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THE NATIONAL TRIBUNE: WASHINGTON, D. C, AUGUST 12, 1882.
GRMD ARMY MATTERS.
A PLEASANT REUNION OF THE OHIO
VETERAN VOLUNTEER INFANTRY.
Bapld Groirth of the Order of the Grand Army.
W Tosts Established In Yarions States Ofil
clal Order from the Commander-in-Chief Hon
oring a Chaplain's 3Ieiuory Memorial Celebra
tion In Xew York Grand Army Xotcs of
Special Correspondence National Tribune. -
Defiance, Ohio, August 1. Tho Society of
tho Sixty-eighth Oliio Veteran Volunteer In
fantry held its annual Reunion here on tho
22d ulto. Tliero was a full attendance, each
company of tho old command heing fully rep
resented both by the rank aud file.
Telegrams were received announcing tho
illness and inability to attend of both General
B. K. Scott and Gen. Geo. E. Welles.
After some preliminary proceedings tho fol
lowing programme was observed :
1. Prayer by tho chaplain, Rov. Joseph Por
ter, late of Co. G, Sixty-eighth O. V. V. I., of
2. Greeting to comrades by Captain L. W.
Richardson, Sixty-eighth O. V. V. I., Defiance,
3. Response by Rev. Joseph PoTtcr.
4. Address of Avclcomo by Mayor Dcatrick on
behalf of the citizens of Defiance.
Major James S. Reeves, of Xilcs, Mich., sur
geon of tho Seventy-eighth O. V. V. I. and
promoted to brigade surgeon, in which position
he became identified Avith tho Sixty-eighth, was
in attendauce. On being introduced ho spoke
of the pleasure it gavo him to meet so many of
the Sixty-eighth regiment, which, so far as his
feelings wero concerned, was a part of his own
regiment, having, as an ofiiccr of tho brigade,
lost his regimental identity and learned to
look upon all regiments of the Ohio brigade
as one organization. Ho passed a glowing
eulogy on tho bravery of the regiment and of
their devotion to duty during the dark days
of tho war. Ho congratulated all, including
himself, on tho youthlul appearance which
they had retained, claiming that, to him at
least, they looked fresher and younger than
when lie last looked into their sun-browned,
fatigue-worn faces. He received a hearty wel
come from tho Society, and will bo anxiously
leoked for at future Eeunious.
Promptly at twelve o'clock tho regiment
formed by companies on Clinton street in front
of tho Court House, under the supervision of
Captain L. W. Richardson. The old battle
flags of the regiment, having been secured from
Columbus, wero carried by tho old guards.
The column was headed by tho Defianco Baud,
followed by Bishop and Hicksvillo Posts, G. A.
JL, under tho command of Frank C. Cully, of
Defiance. Tho line of march was up Clinton
street to Laity's Grove, near tho Union school
building, where a grovo dinner was prepared
for tho ex-soldiers and invited guests. In tho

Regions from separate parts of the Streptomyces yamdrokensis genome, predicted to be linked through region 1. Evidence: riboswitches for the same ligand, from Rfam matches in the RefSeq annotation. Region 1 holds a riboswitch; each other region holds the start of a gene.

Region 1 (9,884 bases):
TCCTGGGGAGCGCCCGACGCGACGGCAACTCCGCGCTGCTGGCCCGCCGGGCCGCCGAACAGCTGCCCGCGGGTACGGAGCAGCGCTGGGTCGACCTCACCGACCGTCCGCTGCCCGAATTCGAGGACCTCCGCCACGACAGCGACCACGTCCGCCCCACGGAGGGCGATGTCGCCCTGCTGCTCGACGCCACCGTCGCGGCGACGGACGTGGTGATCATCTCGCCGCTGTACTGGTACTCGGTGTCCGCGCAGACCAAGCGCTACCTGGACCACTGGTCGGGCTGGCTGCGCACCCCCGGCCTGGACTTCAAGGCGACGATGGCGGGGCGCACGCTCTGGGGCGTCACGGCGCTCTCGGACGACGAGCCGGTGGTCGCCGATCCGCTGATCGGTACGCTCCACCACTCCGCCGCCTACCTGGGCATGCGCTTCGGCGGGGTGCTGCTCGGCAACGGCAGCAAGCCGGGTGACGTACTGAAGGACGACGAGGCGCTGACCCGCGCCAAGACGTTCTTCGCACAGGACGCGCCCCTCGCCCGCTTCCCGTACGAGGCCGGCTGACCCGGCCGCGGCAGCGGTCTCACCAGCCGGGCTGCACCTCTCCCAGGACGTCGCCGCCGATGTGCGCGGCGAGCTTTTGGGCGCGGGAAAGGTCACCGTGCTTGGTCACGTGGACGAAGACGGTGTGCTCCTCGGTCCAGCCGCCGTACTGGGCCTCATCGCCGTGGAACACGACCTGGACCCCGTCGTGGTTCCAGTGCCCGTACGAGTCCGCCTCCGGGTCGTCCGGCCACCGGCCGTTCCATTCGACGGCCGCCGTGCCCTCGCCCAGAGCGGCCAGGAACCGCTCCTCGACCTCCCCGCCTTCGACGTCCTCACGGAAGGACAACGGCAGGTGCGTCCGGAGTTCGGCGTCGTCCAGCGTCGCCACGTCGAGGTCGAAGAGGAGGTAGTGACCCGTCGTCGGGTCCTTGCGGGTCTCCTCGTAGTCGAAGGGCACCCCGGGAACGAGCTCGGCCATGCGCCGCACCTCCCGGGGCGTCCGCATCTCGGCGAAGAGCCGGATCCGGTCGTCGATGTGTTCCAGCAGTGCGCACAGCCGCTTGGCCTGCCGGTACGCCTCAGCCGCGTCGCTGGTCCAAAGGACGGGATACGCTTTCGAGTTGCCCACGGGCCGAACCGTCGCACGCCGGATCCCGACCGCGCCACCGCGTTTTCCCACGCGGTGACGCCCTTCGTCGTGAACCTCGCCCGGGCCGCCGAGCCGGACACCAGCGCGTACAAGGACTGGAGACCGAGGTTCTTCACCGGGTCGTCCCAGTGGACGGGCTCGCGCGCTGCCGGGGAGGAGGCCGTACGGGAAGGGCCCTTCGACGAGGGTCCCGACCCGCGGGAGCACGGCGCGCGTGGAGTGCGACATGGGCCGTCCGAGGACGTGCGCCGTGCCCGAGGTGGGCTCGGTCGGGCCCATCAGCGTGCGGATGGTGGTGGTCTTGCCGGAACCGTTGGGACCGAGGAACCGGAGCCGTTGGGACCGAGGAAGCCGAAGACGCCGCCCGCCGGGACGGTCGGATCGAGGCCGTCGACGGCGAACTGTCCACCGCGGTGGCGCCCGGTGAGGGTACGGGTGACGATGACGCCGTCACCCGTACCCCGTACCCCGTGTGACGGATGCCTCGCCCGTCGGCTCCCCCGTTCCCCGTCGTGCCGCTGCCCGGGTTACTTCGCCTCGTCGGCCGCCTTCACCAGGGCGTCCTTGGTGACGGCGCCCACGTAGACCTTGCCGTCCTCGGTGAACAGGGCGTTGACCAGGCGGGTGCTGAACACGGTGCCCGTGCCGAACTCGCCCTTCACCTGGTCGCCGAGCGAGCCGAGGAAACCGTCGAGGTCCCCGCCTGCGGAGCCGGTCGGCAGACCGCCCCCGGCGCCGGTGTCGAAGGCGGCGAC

preparation and serving of tho dinner the citi
zens of Defianco did themselves great credit;
more ample provisions or orderly serving has
never greeted tho ex-soldicr sinco his dis
charge. Immediately after dinner tho column re
formed and marched back to tho Court House.
At two o'clock tho society was again called to
order, and tho regular business of tho organi
zation taken up.
Captain L. G.Randall, Captain P. TLMoonoy,
and Caxtain W. F. Williams wero appointed a
committee on resolutions.
On call of companies the following deaths
were reported : Captain Charles Bates and John
Larey, of Campany B; Sergeant W. H. Bruncr,
Company C; William Moore and David Slecscr,
Company F; Myron Richardson, Company G ;
Patrick Condon and James Maher, Company
H; Captain Ira Kcscy, George Shroder, and
John Gorrcll, Company I; William A. Lingle,
On motion, it was decided to hold tho next
Reunion at Antwerp, Paulding county, July 4,
On motion, Major James S. Reeves, Xilcs,
Mich., and Captain Andrew Scott, of Defiance
county, both members of tho Seventy-eighth
Ohio veteran volunteers, were made honorary
members of tho Society of tho Sixty-eighth
Ohio Veteran Volunteer Infantry.
Tho committee on resolutions reported as
Whereas we have received notice by tele
gram of the illness of General R. K. Scott and
Goucral George E. Welles; therefore,
llcsolted, That we, heir comrades, tender to
them our sympathies and regret their absence.
Jicsolvcd, That we hereby extend our thanks
to Bishop Post, G. A. lit., to the mayor and citi
zens of Defiance for their hospitality; also our
thauks to the baud for tho music on this occa
sion. L. G. Randall, W. F. Williams, P. H. Mooney,
On motion, tho secretary was authorized to
issue orders on the society treasurer for all
legitimate expenses iiiburrcd by the society in
tho interest of this meeting.
The election of officers for the ensuing year
resulted as follows: President, Georgo E.
Welles, Toledo, Ohio; Secretary, S. Gillis,
Bryan, Ohio; Treasurer, L. W. Richardson,
Defiance, Ohio; Chaplain, Rev. Joseph Porter,
Metz, Ind. ; Vice-Presidents, Company A, A. J.
Tressler; Company B, William II. Palmer;
Company C, Charles Carpenter; Company D,
L. Hoy; Company E, W.H. llingshew; Com
pany F, F. M. Brubaker; Company G, Riley
Shaffer; Company H, Jacob Fultz; Company
I, IL H. Fast; Company K, F. P. Brakeman.
By resolution passed at the meeting of the
eocioty in Bryan in lfeoO it was mado the duty
of the Vice-Presidents to present a written
report, not only of ihc deaths that may have
occurred, but items of interest regarding the
living, their post-oflico address, occupation,
families, and financial prospects at each meet
ing of the association.
Letters of regret at not being able to bo
present and participate in the Reunion were
rccoivod aud read from Major-Ucncrnl John
A. Logan, Washington, D. C, and Captain J.
C. Banks, Cincinnati, Ohio.